- The Washington Times - Sunday, June 13, 2004

GENEVA — All Iraqi prisoners of war and interned civilians should be released when sovereignty is transferred to a new Iraqi government according to rules governing warfare, a spokeswoman for the International Red Cross said yesterday.

“If we consider that the occupation ends June 30, that would mean it’s the end of the international armed conflict,” Nada Doumani of the International Committee of the Red Cross (ICRC) said from Baghdad.

According to article 118 of the third Geneva Convention, prisoners of war should be repatriated without delay at the end of hostilities. Article 133 of the fourth convention says interned civilians also should be released when a conflict ends.

The ICRC’s position sets up a potential conflict with U.S. military officials, who said yesterday they plan to keep thousands of Iraqi detainees in custody and to continue operating the Abu Ghraib prison after June 30.

Lt. Col. Barry Johnson said in Baghdad that as many as 1,400 detainees will be released or transferred to Iraqi authorities by the end of this month, but that the United States will continue to hold between 4,000 and 5,000 prisoners who are deemed a threat to the coalition.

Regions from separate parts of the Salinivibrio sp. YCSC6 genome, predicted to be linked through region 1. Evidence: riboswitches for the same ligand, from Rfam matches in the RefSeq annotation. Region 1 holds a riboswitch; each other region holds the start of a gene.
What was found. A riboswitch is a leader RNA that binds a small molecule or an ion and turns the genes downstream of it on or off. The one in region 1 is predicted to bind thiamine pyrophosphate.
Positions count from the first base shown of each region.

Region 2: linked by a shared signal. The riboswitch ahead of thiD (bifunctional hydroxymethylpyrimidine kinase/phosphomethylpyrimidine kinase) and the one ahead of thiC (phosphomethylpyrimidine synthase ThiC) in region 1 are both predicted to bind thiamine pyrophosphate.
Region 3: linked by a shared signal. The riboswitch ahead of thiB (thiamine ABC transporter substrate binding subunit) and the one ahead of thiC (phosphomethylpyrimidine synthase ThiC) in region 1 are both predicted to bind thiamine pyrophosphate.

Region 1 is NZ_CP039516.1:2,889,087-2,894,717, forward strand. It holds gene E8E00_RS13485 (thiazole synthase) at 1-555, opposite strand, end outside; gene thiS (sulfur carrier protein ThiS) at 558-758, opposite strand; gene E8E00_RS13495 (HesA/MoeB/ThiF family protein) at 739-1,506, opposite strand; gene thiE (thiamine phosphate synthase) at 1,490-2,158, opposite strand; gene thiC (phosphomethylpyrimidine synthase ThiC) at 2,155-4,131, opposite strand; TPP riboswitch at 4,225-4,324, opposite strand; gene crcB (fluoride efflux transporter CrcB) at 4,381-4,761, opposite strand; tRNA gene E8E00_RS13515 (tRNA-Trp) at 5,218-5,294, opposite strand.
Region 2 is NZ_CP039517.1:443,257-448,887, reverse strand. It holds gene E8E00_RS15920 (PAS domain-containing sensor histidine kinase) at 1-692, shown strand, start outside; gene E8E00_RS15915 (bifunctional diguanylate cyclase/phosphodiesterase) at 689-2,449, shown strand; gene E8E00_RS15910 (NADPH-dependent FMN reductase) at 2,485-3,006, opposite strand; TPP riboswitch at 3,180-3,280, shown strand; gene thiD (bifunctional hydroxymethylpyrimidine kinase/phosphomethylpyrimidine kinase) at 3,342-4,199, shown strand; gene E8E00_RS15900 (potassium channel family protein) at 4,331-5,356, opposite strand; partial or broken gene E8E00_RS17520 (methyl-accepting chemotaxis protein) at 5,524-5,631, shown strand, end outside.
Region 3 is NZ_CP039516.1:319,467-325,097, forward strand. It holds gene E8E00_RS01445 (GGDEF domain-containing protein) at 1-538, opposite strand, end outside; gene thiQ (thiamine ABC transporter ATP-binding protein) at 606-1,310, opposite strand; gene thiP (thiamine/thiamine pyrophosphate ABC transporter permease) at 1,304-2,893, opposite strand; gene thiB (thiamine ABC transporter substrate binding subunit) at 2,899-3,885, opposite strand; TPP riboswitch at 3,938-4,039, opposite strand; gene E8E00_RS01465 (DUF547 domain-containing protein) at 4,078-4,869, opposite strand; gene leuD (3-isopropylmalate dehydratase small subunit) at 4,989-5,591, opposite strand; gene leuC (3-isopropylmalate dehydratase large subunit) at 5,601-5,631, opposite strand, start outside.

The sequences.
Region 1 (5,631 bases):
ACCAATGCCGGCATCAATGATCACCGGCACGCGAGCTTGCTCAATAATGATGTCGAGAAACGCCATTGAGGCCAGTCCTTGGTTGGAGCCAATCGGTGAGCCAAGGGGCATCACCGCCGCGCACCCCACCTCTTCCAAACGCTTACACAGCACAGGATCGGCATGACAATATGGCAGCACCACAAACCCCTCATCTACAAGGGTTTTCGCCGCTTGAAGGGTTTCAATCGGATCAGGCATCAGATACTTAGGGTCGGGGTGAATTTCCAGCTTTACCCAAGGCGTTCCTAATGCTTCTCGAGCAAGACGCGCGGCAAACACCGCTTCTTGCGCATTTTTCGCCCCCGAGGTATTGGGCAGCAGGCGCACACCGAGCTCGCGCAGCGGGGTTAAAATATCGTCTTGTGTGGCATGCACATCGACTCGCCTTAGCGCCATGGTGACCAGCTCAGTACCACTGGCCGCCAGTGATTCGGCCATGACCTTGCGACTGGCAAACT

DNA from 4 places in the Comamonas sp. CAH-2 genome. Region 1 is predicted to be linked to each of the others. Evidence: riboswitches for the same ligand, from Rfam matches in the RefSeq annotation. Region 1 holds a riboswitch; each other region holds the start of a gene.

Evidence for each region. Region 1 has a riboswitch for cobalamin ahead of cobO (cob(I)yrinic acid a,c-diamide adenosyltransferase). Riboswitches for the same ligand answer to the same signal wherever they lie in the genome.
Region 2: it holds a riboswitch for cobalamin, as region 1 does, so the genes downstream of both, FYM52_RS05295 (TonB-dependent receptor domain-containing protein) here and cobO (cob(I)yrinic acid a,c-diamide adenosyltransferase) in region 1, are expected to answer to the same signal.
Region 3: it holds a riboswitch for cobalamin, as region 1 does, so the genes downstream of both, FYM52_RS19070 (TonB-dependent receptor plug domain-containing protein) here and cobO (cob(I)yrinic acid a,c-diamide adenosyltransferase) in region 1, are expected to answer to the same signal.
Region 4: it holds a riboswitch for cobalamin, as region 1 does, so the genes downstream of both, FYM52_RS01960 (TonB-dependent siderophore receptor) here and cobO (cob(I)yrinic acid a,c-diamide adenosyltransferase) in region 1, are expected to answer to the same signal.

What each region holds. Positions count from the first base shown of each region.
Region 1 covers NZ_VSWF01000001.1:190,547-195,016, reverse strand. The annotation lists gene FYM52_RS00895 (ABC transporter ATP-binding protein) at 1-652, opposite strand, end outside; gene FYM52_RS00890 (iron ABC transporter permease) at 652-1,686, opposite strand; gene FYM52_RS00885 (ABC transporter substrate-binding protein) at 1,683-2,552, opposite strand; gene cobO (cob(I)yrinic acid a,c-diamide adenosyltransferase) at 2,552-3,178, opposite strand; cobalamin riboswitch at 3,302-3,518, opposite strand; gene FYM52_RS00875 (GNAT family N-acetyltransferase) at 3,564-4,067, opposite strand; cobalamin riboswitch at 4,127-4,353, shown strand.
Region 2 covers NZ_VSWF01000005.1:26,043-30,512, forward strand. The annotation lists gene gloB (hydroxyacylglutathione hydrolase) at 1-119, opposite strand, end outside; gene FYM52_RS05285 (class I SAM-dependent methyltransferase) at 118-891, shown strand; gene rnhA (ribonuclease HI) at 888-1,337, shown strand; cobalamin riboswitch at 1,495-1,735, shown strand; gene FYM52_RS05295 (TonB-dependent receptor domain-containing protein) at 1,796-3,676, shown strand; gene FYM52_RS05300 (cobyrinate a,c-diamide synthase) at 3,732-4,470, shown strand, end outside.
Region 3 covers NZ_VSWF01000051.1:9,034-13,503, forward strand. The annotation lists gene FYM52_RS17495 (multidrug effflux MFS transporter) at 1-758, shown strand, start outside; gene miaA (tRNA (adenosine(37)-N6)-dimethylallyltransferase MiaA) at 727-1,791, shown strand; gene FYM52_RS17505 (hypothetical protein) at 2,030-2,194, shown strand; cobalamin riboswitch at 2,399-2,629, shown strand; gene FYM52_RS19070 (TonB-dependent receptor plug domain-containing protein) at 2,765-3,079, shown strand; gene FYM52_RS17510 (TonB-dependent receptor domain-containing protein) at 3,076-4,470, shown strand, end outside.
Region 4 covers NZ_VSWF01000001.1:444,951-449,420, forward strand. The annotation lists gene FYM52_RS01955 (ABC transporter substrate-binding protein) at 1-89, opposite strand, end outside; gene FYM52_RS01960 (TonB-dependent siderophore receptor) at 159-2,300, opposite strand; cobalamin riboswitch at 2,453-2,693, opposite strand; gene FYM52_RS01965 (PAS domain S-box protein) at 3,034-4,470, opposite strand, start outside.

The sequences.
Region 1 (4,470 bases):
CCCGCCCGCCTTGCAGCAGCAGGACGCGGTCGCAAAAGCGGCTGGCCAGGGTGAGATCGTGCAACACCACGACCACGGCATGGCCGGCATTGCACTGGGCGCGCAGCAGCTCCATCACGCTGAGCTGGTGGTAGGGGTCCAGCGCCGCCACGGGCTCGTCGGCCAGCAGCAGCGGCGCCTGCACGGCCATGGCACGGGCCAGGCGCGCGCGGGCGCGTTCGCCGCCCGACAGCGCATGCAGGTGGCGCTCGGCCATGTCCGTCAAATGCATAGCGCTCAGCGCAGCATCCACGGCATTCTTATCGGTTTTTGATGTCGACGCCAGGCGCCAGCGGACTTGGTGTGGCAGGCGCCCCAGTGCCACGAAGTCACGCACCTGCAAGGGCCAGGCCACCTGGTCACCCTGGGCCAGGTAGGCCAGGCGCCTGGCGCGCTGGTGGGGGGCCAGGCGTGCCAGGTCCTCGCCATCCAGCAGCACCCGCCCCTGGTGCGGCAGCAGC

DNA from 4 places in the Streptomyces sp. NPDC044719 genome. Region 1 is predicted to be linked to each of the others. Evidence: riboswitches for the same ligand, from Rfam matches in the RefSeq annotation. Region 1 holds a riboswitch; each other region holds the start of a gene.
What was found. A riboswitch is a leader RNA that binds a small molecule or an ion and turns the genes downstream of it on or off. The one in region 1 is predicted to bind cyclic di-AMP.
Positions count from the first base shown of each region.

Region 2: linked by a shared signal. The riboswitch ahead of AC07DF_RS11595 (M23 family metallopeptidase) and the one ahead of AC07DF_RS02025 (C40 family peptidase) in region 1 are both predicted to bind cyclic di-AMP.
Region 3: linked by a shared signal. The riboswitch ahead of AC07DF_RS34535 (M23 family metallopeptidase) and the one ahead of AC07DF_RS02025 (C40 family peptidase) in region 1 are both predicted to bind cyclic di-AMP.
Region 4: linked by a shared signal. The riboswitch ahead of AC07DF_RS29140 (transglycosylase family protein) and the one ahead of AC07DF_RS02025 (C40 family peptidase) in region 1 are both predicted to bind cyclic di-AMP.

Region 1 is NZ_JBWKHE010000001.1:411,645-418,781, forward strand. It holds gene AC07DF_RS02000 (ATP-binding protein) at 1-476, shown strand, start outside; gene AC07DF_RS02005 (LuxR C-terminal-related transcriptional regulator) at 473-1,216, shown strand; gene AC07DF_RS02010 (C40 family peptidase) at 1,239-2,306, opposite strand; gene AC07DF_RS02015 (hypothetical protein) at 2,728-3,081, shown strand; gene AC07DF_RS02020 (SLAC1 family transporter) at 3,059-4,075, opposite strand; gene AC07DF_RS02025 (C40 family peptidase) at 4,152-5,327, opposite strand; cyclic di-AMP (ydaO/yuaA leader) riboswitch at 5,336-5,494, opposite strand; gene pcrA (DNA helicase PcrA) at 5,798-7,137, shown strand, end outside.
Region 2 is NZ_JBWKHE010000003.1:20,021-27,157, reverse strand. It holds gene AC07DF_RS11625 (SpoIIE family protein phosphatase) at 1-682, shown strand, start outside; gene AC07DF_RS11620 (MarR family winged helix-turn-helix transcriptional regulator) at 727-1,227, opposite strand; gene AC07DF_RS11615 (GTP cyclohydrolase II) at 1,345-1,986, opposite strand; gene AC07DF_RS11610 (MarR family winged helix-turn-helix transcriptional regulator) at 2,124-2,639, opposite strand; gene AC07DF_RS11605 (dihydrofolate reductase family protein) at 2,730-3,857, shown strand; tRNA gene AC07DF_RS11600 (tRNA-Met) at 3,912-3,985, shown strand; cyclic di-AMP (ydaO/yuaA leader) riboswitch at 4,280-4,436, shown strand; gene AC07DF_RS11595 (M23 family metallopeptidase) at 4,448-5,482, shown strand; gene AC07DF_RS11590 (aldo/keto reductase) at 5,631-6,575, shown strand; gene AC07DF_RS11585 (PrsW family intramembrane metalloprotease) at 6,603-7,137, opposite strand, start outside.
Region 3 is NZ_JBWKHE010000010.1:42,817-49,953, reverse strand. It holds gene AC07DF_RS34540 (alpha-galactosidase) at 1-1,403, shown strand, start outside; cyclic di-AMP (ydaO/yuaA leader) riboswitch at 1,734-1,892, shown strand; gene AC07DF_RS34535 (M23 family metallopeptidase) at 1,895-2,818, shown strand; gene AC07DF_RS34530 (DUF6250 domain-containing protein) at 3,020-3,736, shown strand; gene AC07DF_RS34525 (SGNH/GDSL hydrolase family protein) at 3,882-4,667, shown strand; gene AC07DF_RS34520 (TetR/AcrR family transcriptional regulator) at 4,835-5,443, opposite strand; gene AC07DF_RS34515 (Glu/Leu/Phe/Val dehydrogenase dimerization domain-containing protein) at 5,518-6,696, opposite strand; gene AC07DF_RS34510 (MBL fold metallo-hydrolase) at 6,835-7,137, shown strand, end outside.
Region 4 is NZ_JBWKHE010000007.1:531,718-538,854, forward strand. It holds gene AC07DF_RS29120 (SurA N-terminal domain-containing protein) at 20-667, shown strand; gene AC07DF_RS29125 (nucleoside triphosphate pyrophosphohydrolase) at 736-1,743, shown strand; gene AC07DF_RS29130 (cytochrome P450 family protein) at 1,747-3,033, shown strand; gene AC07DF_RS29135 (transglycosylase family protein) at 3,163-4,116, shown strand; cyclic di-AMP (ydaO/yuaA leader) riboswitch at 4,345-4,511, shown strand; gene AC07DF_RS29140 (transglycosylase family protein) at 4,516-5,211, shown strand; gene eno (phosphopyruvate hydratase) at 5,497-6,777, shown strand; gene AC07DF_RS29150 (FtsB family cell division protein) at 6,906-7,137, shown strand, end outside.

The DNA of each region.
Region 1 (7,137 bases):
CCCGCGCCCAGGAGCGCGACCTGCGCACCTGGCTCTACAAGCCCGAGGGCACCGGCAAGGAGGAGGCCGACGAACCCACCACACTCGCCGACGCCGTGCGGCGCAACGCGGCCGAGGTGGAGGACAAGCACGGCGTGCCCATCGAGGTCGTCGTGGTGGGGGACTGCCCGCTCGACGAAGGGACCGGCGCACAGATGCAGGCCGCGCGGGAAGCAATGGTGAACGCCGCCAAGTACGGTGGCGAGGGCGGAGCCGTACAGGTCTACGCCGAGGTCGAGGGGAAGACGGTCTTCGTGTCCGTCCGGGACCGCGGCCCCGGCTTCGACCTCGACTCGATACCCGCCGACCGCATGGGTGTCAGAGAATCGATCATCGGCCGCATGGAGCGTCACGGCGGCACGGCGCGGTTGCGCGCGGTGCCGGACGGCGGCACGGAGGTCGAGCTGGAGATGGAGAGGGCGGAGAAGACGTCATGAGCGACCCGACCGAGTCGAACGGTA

Besides Abu Ghraib, U.S. officials also plan to continue using Camp Bucca, a detention facility near Umm Qasr in the far south of the country and other short-term detention facilities, he said.

Iraqi President Ghazi Mashal Ajil al-Yawer yesterday turned down President Bush’s offer to tear down the notorious Abu Ghraib prison, where U.S. military abused Iraqi detainees, telling ABC’s “This Week”: “We need every single dollar we have in order to rebuild our country instead of demolishing and rebuilding.”

Miss Doumani said it remains to be seen whether the occupation effectively ends with the turnover of sovereignty and stressed that “the situation on the ground determines the facts.”

“This is the legal situation: When the conflict ends, the prisoners of war should be released according to the Geneva Conventions,” she explained. “Therefore … all people detained in relation to the conflict should be released unless there are penal charges against them.”

Although Iraqis will run their own affairs after June 30, about 150,000 U.S. and other coalition troops will remain in the country to help improve security under a U.N. resolution approved unanimously by the U.N. Security Council last week.

After the turnover of sovereignty, detainees held by the Iraqi authorities will be subject to Iraqi law. But current prisoners who are not released because they face penal charges will remain under the protection of the Geneva Conventions, Miss Doumani said.

In an interview published Saturday in the daily Neue Zuercher Zeiting, Jakob Kellenberger, president of the ICRC, said it was not clear which authorities the Red Cross should deal with after the transfer of sovereignty.

The ICRC is empowered under the 1949 Geneva Conventions to visit prisoners of war and other detainees to make sure their care meets international standards.

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